It’s been 10 long years since The Wildhearts released their last album ‘Chutzpah!’ If there was any justice in the world it would’ve been a massive hit album for them, and Ginger would have the recognition he deserves as one of the UK’s most prolific and constantly creative songwriters.
But lady luck has never shone down on The Wildhearts, she just threw shit in their general direction. Drugs & alcohol, in-band fights and shitty record labels got in the way. Even though they scraped the top 20 and featured on TOTP multiple times, sadly it was never meant to be. It would seem that sometimes, even the greatest bands are destined to never make it.
But the Wildhearts have a legacy, a fucking great musical legacy that will never be erased whatever the future holds. While they disbanded after ‘Chutzpah!’ (for the umpteenth time), there have been sporadic reunion gigs and anniversary tours. And with original bassist Danny McCormack back where he rightfully belongs, the classic line-up of The Wildhearts entered the studio to record the album many fans thought they would never get to hear.
It seems you can’t keep a good band down, and The Wildhearts are back in your face, fighting fit and stronger than ever before.
The metallic riff to ‘Dislocated’ blasts open the album like ‘Live Wire’ opened ‘Too Fast For Love’. Did I just reference Motley Crue in a Wildhearts album review? Yes, I did! But that’s where the resemblance ends, as ‘Dislocated’ goes off on a musical tangent to itself, as The Wildhearts are well known to do. Tackling mental health and alienation, the lyrics are spat with the vitriolic, reckless abandon of a man literally teetering on the edge of sanity.
Fuck me, that chorus! It builds and builds and keeps on giving. Then there’s the welcome return of Danny’s unmistakable bass rumble, as much a part of The Wildhearts sound as anthemic choruses and crunchy guitars. ‘Dislocated’ is a song for the outcasts in an age where Ginger’s lyrics are more relevant than ever.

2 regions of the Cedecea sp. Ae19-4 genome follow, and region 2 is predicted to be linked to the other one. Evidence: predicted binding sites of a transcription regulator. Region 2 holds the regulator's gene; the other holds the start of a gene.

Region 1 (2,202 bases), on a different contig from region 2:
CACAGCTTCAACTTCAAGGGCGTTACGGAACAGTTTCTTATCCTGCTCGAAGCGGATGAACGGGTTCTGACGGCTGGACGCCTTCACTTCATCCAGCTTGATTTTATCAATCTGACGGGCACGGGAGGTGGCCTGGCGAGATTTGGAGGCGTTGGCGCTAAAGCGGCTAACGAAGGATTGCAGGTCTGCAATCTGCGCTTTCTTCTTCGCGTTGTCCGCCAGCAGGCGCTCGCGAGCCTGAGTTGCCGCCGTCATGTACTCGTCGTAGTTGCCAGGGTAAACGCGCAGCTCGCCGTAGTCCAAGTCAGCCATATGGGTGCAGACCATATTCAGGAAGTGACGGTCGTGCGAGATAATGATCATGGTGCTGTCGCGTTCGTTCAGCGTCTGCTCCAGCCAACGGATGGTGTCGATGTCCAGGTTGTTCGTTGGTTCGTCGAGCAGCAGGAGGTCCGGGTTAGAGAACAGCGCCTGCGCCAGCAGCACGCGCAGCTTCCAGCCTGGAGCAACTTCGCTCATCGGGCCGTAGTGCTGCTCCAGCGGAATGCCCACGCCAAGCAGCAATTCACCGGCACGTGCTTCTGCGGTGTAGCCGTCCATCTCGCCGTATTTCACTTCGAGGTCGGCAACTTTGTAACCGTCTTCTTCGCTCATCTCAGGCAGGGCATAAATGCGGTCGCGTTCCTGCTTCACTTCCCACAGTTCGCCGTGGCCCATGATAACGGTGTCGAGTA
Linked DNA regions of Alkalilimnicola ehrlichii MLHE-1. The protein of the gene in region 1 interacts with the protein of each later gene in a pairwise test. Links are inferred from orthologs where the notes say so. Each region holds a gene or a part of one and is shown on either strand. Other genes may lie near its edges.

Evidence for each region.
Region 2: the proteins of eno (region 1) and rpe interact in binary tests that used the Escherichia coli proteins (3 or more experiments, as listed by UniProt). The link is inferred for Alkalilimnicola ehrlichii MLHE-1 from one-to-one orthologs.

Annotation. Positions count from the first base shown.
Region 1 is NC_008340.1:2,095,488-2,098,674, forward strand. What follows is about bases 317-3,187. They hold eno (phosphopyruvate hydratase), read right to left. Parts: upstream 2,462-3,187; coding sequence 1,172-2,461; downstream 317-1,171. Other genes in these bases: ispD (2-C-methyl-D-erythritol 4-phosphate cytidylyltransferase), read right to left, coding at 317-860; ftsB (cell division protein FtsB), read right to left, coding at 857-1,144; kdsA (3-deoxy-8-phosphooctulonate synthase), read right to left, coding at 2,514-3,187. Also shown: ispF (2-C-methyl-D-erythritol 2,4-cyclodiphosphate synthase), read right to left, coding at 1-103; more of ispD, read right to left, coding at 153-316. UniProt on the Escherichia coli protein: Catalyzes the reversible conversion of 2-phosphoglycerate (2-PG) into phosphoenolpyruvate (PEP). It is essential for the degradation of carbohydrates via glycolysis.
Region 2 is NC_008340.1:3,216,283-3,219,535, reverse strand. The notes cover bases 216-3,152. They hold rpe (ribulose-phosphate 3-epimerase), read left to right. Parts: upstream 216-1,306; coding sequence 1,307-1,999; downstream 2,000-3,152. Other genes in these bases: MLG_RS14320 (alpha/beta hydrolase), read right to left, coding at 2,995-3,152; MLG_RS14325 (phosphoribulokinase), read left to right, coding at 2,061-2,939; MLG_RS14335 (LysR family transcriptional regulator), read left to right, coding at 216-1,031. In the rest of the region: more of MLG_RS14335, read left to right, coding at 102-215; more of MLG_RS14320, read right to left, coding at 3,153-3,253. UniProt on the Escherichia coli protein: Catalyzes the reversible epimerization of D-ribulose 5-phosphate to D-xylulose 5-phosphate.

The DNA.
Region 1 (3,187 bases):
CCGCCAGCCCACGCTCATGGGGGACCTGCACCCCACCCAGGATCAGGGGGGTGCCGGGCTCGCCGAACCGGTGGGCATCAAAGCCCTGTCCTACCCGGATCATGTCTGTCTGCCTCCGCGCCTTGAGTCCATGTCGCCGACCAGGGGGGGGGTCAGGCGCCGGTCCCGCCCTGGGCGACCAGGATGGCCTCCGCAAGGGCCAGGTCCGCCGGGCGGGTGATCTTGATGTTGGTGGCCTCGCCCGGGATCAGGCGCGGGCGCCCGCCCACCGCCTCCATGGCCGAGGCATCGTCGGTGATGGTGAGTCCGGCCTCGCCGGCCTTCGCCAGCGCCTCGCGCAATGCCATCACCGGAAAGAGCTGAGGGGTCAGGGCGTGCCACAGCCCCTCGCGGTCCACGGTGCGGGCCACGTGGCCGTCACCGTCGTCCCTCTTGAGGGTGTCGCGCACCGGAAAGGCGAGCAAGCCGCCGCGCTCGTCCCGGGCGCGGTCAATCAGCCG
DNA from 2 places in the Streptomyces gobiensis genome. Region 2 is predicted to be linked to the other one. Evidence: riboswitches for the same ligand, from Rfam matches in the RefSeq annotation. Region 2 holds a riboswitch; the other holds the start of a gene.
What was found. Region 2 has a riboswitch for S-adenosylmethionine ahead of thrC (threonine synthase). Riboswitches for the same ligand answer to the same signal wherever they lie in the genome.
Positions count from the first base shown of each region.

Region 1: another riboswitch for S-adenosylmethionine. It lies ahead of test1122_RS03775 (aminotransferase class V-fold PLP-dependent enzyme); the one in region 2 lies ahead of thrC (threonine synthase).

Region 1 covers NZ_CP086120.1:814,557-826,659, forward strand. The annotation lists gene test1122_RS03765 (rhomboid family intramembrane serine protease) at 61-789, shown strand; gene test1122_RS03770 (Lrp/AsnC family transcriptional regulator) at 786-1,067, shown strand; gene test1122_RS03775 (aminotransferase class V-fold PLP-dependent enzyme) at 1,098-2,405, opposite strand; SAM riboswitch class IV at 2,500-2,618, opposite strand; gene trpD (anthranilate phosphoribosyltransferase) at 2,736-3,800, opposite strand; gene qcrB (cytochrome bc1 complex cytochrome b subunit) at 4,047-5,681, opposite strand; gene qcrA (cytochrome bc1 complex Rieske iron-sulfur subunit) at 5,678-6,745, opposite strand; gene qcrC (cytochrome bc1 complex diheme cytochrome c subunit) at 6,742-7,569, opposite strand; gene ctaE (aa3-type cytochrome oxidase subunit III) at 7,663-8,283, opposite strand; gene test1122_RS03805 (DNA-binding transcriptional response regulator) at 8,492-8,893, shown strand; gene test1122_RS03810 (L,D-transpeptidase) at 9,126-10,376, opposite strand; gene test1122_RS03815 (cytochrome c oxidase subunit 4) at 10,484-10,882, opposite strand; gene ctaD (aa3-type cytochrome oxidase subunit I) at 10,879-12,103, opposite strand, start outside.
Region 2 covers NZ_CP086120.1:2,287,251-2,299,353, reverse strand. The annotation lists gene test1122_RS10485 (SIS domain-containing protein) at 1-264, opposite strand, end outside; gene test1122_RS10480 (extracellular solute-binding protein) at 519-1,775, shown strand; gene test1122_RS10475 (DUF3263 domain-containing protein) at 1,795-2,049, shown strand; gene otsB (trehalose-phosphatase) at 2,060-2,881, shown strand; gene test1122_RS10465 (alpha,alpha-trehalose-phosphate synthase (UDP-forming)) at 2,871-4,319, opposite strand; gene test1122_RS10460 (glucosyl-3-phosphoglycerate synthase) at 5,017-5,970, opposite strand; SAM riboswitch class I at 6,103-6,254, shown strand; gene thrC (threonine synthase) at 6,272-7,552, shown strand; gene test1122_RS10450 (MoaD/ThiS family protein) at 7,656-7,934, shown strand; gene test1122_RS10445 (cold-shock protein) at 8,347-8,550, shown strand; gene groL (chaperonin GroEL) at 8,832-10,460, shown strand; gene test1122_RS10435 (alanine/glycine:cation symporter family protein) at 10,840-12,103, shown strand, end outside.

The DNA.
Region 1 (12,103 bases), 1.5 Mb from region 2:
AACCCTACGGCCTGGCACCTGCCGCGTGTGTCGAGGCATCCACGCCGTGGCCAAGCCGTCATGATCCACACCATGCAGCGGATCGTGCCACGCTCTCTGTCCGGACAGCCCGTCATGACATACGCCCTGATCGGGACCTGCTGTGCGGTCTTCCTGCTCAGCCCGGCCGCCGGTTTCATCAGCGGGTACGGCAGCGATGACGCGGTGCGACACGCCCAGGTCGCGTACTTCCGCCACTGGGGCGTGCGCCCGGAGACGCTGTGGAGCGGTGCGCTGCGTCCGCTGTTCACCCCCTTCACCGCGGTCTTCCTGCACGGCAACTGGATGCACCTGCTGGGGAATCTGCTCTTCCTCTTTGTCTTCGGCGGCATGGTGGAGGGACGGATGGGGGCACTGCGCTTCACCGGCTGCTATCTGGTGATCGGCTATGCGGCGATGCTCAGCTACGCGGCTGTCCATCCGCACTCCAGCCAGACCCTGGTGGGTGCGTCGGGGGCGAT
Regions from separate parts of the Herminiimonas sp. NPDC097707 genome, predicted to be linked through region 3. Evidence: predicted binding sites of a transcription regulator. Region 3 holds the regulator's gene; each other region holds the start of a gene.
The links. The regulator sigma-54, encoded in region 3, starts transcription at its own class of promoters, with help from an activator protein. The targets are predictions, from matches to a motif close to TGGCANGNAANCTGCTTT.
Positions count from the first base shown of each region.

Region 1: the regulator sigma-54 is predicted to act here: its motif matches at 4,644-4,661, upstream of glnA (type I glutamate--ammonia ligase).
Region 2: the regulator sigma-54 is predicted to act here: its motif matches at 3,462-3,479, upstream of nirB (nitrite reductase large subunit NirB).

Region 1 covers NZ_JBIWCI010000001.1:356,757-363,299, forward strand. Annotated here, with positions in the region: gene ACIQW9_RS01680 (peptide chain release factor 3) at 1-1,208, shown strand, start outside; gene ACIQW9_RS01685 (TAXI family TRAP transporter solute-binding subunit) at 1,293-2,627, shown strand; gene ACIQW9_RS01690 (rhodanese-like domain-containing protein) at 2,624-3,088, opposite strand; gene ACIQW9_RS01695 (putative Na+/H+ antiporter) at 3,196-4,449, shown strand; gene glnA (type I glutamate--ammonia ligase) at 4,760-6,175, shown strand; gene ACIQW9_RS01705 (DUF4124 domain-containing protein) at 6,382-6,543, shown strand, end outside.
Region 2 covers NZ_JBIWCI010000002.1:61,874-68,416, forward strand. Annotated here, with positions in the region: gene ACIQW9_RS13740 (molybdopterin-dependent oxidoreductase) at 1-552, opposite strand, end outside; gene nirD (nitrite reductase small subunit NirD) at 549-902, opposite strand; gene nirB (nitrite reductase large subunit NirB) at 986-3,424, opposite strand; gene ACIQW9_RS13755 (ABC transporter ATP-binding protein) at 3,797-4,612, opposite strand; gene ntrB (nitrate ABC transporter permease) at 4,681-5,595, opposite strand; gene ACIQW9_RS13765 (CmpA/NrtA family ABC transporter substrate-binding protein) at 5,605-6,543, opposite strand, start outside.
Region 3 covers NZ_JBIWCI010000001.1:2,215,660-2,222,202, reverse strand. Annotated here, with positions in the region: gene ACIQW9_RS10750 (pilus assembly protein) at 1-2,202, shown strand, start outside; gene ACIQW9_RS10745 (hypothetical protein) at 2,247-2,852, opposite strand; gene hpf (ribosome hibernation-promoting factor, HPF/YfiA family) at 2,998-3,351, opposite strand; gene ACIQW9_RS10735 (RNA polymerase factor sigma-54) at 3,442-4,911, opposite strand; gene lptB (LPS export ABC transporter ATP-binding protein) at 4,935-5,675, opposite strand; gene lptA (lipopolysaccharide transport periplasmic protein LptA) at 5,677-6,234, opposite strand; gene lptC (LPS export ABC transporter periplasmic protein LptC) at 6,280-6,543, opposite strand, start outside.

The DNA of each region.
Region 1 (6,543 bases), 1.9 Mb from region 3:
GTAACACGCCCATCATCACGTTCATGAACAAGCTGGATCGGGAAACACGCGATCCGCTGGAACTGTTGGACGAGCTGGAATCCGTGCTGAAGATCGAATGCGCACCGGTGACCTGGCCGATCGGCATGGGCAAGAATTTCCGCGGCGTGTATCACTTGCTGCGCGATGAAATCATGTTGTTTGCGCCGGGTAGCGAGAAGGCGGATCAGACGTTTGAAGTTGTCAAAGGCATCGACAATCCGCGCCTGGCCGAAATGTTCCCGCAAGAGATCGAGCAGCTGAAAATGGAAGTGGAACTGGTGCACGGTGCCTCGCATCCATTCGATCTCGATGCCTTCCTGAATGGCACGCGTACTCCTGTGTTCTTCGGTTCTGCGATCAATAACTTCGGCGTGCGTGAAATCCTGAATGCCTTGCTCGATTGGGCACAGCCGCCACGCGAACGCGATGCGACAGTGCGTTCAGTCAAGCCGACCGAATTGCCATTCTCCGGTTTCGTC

Next, we are straight into ‘Let ‘em Go’. Classic, anthemic Wildhearts at their finest. A football terraced style anthem with an uplifting chorus you will be singing on first listen, and long after the needle has lifted. “Let ‘em go, let the shit-filled rivers flow” the whole band chant, as you wonder how you have survived for so long without this melody in your head. A future live favourite for sure. No one does it better…no one.
The following title track is a weird one, not sure about this yet. The almost tribal beats and backing chants bring to mind the film ‘Madagascar’ for some reason. With a cool riff and a great euphoric chorus, it’s a song about the band being back in your face, and hopefully, they are here to stay.
‘Fine Art Of Deception’ is a song I first heard Ginger and CJ play acoustic at The Fulford Arms in York last year. This is a tune that could have been lifted from the ‘555%’ sessions, I feel. The “bullshit” refrain stands out as pure Wildhearts fodder though and harks back to their early days.
‘Diagnosis’ builds on an AC/DC style riff before morphing into classic Wildhearts crunchy goodness. Air guitar and goosebumps (see Pilo Erection below) come hand in hand as Ginger and CJ’s vocal harmonies intertwine to create the magic we love and crave from The Wildhearts. It builds to a euphoric, killer chorus set to be a mainstay at hot and sweaty future gigs.